Thanks for the great question!
The human body absorbs ultraviolet (UV) rays
from the sun through the skin to create Vitamin
D, which is crucial for preventing diseases.
However, too much absorption of UV results in
damage to the skin (sunburns and even skin
cancer). Variations in human skin color evolved to
optimize absorption of UV rays while
preventing damage to the skin. Skin is made darker
through the presence of a pigment called
melanin, which acts as a natural sunscreen.
The first human ancestors evolved in Africa
near the equator where sunlight is most direct
and so they had darker skin to protect against
overexposure. As humans migrated to more northern
latitudes, where sunlight is less direct,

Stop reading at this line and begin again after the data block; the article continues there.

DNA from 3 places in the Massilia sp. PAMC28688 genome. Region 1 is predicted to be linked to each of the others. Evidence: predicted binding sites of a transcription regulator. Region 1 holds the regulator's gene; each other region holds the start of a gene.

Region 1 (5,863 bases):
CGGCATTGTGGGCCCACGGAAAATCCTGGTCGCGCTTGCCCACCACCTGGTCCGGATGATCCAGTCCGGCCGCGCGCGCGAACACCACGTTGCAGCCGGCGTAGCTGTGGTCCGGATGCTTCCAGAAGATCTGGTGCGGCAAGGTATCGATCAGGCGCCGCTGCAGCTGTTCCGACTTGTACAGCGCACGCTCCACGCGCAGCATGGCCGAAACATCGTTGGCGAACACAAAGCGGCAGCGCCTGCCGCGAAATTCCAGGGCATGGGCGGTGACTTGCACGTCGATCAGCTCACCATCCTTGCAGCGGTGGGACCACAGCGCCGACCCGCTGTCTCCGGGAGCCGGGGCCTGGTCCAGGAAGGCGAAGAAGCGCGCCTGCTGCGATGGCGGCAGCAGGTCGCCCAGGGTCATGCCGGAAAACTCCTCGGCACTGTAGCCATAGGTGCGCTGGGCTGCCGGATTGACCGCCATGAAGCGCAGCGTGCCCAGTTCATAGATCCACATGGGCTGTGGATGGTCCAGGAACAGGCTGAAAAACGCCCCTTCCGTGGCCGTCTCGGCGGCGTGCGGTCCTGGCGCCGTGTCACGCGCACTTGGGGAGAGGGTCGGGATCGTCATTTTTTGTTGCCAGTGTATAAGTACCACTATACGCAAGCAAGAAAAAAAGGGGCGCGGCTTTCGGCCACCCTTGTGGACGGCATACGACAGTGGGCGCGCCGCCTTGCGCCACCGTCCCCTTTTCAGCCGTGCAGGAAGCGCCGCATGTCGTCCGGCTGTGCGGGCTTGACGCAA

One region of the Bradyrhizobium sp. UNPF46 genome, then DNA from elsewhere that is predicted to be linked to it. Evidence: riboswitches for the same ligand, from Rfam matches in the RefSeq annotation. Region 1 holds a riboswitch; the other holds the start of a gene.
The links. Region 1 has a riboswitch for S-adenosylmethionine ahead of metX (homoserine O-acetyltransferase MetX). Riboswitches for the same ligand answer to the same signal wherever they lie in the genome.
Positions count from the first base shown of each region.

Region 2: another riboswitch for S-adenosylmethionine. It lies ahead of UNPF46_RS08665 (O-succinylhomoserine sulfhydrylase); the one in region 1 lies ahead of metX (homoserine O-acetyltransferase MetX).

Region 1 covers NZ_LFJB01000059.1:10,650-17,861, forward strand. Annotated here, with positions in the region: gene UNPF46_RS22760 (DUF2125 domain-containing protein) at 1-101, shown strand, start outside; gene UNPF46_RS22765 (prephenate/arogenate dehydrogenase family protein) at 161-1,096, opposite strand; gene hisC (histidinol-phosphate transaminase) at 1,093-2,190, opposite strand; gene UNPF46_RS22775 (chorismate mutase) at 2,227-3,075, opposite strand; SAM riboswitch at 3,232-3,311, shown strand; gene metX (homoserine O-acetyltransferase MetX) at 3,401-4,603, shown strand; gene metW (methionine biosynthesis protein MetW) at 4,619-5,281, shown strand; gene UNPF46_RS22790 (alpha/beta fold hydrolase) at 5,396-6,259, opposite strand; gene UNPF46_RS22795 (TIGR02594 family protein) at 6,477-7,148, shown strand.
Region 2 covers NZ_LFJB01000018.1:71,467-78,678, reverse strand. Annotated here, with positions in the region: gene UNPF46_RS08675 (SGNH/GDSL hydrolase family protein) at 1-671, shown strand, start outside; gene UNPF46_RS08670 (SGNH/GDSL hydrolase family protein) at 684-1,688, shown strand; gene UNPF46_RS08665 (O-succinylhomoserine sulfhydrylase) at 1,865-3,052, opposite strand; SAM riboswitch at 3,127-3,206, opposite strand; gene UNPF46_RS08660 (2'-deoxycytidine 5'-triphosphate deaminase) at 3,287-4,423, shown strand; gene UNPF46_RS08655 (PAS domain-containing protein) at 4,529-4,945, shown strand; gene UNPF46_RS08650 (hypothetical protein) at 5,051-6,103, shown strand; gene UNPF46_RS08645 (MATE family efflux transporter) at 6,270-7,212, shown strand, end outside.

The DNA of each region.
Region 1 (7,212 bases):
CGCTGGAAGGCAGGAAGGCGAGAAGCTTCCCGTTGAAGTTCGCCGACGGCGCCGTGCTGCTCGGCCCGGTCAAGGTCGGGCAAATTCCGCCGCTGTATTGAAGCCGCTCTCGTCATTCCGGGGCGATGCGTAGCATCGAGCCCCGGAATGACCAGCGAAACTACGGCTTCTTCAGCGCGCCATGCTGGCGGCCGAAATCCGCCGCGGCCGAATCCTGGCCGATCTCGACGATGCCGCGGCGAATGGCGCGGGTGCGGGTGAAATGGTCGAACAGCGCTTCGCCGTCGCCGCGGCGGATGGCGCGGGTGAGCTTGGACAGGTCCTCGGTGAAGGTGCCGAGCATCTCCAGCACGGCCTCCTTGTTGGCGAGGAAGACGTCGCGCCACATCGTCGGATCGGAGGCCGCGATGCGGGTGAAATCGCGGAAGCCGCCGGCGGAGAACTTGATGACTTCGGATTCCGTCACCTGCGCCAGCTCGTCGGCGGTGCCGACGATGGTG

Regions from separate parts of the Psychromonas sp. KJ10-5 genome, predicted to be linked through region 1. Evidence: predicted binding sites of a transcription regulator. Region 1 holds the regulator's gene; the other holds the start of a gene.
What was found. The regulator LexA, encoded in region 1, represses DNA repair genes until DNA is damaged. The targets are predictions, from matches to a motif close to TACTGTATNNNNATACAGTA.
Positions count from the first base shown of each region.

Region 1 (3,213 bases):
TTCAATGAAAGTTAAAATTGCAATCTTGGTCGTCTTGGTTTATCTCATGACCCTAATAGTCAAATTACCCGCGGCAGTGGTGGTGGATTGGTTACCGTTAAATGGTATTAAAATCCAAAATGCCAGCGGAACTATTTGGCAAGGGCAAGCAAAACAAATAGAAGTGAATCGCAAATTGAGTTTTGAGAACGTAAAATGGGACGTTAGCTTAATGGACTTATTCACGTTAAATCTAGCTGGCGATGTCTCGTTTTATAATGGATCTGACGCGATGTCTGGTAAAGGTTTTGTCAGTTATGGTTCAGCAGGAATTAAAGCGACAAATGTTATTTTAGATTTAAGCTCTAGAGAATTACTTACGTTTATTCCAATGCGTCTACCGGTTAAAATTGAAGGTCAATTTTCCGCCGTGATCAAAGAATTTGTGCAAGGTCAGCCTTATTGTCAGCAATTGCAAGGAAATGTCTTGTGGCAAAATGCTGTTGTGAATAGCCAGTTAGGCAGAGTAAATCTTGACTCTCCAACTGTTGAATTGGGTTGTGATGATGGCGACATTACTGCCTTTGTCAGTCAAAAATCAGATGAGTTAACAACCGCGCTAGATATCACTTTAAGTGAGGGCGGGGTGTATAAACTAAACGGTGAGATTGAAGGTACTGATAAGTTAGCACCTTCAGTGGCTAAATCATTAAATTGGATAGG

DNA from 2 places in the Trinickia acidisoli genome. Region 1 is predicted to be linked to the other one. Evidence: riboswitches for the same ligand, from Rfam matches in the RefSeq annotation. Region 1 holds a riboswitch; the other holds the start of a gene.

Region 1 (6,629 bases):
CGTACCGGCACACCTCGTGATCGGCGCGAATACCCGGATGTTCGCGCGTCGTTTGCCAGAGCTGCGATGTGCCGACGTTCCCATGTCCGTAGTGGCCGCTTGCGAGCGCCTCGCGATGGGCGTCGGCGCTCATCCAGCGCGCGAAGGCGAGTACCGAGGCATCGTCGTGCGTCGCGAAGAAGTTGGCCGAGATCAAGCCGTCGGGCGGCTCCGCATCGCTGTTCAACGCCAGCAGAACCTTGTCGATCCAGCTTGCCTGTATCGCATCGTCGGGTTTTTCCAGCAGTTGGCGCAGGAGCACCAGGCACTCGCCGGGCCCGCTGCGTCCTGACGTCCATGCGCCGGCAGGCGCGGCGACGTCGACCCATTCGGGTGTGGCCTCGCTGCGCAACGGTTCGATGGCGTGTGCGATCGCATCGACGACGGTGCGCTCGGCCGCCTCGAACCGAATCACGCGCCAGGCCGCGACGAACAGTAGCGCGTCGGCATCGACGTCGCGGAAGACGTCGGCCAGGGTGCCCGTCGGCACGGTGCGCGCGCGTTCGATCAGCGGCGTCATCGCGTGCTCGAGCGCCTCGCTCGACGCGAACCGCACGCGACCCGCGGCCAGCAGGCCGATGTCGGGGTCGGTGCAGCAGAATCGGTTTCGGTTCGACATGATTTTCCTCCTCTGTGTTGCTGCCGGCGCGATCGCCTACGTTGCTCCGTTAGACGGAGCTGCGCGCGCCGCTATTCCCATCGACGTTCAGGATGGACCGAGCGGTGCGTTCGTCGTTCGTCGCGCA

lighter skin evolved to allow more absorption
of sunlight. So why, as your question
rightly points out, do the Inuit people of the
Arctic Circle, where the sunlight is the least
direct, retain skin darker than other ethnic
groups that live in the north?
The Inuit people are masters of their harsh
Arctic environment, creating technologies like
canoes and harpoons to hunt marine animals for
food. It turns out that the Inuit were very
successful at hunting animals like fatty fish that
were rich in Vitamin D. Thus, the Inuit were
less reliant on sunlight to produce this
vitamin as they could get it from their diet.
For this reason, natural selection did not favor
those individuals that happened to have lighter
skin tones among the Inuit, and darker skin tones
were able to persist among these populations.
Thanks again for the great question,
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